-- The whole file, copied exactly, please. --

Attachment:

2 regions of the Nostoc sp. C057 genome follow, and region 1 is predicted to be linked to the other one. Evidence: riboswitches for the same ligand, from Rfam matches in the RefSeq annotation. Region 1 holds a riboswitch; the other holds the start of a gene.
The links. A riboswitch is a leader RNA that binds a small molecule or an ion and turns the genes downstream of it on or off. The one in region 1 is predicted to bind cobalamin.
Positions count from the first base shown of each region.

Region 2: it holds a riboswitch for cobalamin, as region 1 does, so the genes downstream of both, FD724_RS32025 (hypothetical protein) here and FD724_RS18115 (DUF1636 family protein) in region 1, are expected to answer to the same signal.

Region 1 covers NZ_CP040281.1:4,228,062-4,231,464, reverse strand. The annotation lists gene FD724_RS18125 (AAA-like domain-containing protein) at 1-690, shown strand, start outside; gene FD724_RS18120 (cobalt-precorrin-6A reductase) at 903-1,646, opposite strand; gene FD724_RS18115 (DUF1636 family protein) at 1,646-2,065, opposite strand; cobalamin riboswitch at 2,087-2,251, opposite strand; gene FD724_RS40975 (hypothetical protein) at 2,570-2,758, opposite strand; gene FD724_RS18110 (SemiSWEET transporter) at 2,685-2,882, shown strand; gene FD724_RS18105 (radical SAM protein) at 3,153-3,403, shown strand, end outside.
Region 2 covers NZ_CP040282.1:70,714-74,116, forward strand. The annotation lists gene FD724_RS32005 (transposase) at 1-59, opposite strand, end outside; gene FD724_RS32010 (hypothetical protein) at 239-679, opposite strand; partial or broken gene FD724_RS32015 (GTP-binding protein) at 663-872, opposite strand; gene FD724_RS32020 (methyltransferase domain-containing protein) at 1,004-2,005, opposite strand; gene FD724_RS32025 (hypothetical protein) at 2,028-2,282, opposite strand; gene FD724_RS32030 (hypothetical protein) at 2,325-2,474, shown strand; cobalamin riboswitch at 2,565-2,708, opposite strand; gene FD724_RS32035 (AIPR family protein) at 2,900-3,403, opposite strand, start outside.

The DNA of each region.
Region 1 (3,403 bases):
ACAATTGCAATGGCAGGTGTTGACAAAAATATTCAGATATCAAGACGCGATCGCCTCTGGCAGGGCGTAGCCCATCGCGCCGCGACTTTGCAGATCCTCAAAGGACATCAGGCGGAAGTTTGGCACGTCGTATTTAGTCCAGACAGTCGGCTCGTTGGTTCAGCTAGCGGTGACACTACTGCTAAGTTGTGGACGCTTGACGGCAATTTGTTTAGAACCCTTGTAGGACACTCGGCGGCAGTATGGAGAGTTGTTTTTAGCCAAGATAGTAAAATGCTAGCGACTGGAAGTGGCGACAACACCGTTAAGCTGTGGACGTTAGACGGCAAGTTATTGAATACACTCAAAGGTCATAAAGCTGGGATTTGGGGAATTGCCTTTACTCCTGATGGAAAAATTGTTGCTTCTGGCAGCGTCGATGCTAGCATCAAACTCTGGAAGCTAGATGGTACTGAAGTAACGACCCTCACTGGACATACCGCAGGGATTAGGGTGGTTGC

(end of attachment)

2 regions of the Nostoc sp. C057 genome follow, and region 1 is predicted to be linked to the other one. Evidence: riboswitches for the same ligand, from Rfam matches in the RefSeq annotation. Region 1 holds a riboswitch; the other holds the start of a gene.
The links. A riboswitch is a leader RNA that binds a small molecule or an ion and turns the genes downstream of it on or off. The one in region 1 is predicted to bind cobalamin.
Positions count from the first base shown of each region.

Region 2: it holds a riboswitch for cobalamin, as region 1 does, so the genes downstream of both, FD724_RS32025 (hypothetical protein) here and FD724_RS18115 (DUF1636 family protein) in region 1, are expected to answer to the same signal.

Region 1 covers NZ_CP040281.1:4,228,062-4,231,464, reverse strand. The annotation lists gene FD724_RS18125 (AAA-like domain-containing protein) at 1-690, shown strand, start outside; gene FD724_RS18120 (cobalt-precorrin-6A reductase) at 903-1,646, opposite strand; gene FD724_RS18115 (DUF1636 family protein) at 1,646-2,065, opposite strand; cobalamin riboswitch at 2,087-2,251, opposite strand; gene FD724_RS40975 (hypothetical protein) at 2,570-2,758, opposite strand; gene FD724_RS18110 (SemiSWEET transporter) at 2,685-2,882, shown strand; gene FD724_RS18105 (radical SAM protein) at 3,153-3,403, shown strand, end outside.
Region 2 covers NZ_CP040282.1:70,714-74,116, forward strand. The annotation lists gene FD724_RS32005 (transposase) at 1-59, opposite strand, end outside; gene FD724_RS32010 (hypothetical protein) at 239-679, opposite strand; partial or broken gene FD724_RS32015 (GTP-binding protein) at 663-872, opposite strand; gene FD724_RS32020 (methyltransferase domain-containing protein) at 1,004-2,005, opposite strand; gene FD724_RS32025 (hypothetical protein) at 2,028-2,282, opposite strand; gene FD724_RS32030 (hypothetical protein) at 2,325-2,474, shown strand; cobalamin riboswitch at 2,565-2,708, opposite strand; gene FD724_RS32035 (AIPR family protein) at 2,900-3,403, opposite strand, start outside.

The DNA of each region.
Region 1 (3,403 bases):
ACAATTGCAATGGCAGGTGTTGACAAAAATATTCAGATATCAAGACGCGATCGCCTCTGGCAGGGCGTAGCCCATCGCGCCGCGACTTTGCAGATCCTCAAAGGACATCAGGCGGAAGTTTGGCACGTCGTATTTAGTCCAGACAGTCGGCTCGTTGGTTCAGCTAGCGGTGACACTACTGCTAAGTTGTGGACGCTTGACGGCAATTTGTTTAGAACCCTTGTAGGACACTCGGCGGCAGTATGGAGAGTTGTTTTTAGCCAAGATAGTAAAATGCTAGCGACTGGAAGTGGCGACAACACCGTTAAGCTGTGGACGTTAGACGGCAAGTTATTGAATACACTCAAAGGTCATAAAGCTGGGATTTGGGGAATTGCCTTTACTCCTGATGGAAAAATTGTTGCTTCTGGCAGCGTCGATGCTAGCATCAAACTCTGGAAGCTAGATGGTACTGAAGTAACGACCCTCACTGGACATACCGCAGGGATTAGGGTGGTTGC